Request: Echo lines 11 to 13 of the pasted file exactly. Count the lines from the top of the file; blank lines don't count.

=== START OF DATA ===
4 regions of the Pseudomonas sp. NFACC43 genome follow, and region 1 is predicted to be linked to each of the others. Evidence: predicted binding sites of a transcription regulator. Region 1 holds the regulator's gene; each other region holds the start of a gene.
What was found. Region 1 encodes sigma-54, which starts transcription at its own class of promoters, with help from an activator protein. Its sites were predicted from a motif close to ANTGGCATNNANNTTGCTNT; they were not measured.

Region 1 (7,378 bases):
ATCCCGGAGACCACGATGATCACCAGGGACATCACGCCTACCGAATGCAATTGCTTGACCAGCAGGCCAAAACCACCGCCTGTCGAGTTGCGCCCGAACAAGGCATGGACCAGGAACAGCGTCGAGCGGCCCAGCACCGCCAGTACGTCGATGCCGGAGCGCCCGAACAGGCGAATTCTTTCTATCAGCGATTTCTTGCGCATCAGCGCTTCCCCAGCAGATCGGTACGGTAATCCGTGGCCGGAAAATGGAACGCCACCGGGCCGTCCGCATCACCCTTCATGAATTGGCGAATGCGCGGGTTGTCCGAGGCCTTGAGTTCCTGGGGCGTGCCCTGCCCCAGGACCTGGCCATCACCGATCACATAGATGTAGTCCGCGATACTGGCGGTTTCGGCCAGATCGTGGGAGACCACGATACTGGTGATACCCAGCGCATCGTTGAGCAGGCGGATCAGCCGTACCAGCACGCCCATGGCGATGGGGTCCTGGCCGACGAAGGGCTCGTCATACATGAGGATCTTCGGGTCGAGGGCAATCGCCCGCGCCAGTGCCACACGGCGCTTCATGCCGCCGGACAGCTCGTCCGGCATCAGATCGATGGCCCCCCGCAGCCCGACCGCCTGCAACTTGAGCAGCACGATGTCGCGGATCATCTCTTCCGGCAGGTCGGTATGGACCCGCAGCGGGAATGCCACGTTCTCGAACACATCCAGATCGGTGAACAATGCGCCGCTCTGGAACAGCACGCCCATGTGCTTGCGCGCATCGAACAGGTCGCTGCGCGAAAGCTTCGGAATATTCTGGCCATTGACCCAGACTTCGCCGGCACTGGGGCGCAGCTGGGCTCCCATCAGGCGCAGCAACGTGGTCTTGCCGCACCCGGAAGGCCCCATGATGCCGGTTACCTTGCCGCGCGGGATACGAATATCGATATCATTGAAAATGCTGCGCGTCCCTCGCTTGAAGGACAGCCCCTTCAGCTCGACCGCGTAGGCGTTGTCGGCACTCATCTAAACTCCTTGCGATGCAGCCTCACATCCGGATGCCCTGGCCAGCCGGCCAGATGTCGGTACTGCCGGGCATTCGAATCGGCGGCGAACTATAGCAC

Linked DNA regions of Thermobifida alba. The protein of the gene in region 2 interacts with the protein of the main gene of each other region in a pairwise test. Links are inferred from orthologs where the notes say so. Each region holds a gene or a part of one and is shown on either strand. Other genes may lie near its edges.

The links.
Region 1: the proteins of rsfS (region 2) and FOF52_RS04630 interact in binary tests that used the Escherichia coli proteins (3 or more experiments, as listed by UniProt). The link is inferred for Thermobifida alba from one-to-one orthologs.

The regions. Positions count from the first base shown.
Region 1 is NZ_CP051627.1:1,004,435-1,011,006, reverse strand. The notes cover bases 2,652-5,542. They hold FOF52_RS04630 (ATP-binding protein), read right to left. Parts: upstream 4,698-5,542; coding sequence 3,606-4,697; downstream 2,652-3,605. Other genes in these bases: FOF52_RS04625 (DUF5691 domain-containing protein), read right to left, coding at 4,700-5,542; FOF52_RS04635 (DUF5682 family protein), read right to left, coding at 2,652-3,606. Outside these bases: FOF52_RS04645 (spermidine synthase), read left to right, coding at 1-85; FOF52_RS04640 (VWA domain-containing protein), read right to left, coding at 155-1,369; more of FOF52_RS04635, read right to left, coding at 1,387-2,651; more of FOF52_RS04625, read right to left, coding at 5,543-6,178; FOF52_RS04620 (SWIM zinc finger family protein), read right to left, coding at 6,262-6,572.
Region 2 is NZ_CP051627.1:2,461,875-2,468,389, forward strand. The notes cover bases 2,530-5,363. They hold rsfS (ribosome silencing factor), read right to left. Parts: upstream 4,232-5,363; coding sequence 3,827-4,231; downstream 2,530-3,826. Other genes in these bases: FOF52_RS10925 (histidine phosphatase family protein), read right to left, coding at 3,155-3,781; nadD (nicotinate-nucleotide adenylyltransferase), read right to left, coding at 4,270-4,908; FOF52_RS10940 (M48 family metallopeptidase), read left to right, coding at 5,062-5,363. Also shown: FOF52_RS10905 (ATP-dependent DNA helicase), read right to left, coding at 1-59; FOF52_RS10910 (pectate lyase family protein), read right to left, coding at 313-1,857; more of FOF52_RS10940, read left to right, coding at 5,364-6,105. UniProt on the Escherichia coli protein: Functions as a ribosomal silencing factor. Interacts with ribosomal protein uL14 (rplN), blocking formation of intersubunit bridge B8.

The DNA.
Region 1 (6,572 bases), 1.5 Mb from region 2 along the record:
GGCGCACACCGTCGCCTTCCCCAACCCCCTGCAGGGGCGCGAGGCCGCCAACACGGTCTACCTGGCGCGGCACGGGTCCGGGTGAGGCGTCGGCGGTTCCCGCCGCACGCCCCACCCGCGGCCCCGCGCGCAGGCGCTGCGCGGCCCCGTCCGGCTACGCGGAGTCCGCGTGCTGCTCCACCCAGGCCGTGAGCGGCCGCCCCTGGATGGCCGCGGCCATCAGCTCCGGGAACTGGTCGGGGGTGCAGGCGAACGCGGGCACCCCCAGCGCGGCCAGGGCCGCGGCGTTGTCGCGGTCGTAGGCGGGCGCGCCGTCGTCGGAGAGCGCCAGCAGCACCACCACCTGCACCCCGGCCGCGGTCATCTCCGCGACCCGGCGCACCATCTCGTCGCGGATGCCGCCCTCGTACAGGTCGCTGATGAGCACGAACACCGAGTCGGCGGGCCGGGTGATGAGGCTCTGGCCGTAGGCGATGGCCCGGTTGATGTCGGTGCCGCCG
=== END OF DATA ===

The DNA.
Region 1 (6,572 bases), 1.5 Mb from region 2 along the record:
GGCGCACACCGTCGCCTTCCCCAACCCCCTGCAGGGGCGCGAGGCCGCCAACACGGTCTACCTGGCGCGGCACGGGTCCGGGTGAGGCGTCGGCGGTTCCCGCCGCACGCCCCACCCGCGGCCCCGCGCGCAGGCGCTGCGCGGCCCCGTCCGGCTACGCGGAGTCCGCGTGCTGCTCCACCCAGGCCGTGAGCGGCCGCCCCTGGATGGCCGCGGCCATCAGCTCCGGGAACTGGTCGGGGGTGCAGGCGAACGCGGGCACCCCCAGCGCGGCCAGGGCCGCGGCGTTGTCGCGGTCGTAGGCGGGCGCGCCGTCGTCGGAGAGCGCCAGCAGCACCACCACCTGCACCCCGGCCGCGGTCATCTCCGCGACCCGGCGCACCATCTCGTCGCGGATGCCGCCCTCGTACAGGTCGCTGATGAGCACGAACACCGAGTCGGCGGGCCGGGTGATGAGGCTCTGGCCGTAGGCGATGGCCCGGTTGATGTCGGTGCCGCCG